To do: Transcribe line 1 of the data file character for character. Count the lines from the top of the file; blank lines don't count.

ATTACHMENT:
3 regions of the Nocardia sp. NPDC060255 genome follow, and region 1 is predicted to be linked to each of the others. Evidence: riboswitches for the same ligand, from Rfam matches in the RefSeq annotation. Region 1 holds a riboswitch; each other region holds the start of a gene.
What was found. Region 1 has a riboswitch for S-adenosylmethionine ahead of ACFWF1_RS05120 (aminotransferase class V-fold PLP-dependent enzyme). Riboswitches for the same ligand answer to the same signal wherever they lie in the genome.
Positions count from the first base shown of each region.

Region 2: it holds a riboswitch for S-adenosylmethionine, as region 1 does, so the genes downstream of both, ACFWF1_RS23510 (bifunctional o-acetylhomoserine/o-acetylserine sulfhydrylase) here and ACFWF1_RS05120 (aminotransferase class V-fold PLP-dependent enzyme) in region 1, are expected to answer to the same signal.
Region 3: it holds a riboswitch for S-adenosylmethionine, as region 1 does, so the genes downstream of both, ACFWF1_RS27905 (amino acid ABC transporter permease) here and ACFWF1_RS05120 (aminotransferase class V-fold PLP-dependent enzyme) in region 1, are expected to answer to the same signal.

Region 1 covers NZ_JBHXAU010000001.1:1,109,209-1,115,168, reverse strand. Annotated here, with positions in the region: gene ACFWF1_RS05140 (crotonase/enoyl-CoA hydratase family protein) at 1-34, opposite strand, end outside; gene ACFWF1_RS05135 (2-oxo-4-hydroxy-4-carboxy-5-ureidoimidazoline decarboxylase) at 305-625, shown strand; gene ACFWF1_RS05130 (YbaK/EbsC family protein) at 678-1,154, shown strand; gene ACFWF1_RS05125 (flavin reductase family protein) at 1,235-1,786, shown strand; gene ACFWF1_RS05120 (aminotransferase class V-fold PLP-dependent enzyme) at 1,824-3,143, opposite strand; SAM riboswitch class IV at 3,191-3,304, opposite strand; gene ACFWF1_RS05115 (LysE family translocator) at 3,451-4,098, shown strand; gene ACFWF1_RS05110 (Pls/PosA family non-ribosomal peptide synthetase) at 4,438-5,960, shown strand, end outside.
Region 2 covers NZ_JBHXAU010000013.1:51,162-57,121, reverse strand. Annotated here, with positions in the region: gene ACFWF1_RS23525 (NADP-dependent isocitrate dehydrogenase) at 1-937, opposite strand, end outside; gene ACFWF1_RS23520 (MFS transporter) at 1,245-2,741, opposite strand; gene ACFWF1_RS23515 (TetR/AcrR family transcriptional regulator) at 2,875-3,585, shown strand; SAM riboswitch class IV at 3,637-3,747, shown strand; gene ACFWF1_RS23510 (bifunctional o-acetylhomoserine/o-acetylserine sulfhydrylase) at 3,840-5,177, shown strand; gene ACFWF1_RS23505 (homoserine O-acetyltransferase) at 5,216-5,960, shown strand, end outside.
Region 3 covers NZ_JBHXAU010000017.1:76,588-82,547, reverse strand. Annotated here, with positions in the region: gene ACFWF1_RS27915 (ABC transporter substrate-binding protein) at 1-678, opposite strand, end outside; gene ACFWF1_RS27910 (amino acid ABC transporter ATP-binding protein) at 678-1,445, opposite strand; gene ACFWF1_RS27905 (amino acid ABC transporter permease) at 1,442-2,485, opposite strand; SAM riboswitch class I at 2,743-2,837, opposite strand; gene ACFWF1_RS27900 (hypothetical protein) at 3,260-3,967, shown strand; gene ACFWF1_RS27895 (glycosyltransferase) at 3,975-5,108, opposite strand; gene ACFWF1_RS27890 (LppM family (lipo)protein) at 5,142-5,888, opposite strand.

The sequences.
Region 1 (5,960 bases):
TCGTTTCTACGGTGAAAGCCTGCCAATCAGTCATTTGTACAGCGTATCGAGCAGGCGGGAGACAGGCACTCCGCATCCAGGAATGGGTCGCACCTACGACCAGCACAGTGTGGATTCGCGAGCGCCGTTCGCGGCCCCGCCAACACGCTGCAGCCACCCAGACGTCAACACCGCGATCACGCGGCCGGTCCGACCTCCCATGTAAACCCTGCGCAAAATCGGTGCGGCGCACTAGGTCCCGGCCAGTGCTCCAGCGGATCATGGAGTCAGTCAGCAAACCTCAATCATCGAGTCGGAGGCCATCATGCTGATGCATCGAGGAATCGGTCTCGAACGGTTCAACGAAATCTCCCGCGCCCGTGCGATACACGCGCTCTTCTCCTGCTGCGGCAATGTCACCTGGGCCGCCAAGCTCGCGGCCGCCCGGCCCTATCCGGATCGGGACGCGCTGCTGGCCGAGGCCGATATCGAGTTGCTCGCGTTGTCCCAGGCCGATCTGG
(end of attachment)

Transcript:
3 regions of the Nocardia sp. NPDC060255 genome follow, and region 1 is predicted to be linked to each of the others. Evidence: riboswitches for the same ligand, from Rfam matches in the RefSeq annotation. Region 1 holds a riboswitch; each other region holds the start of a gene.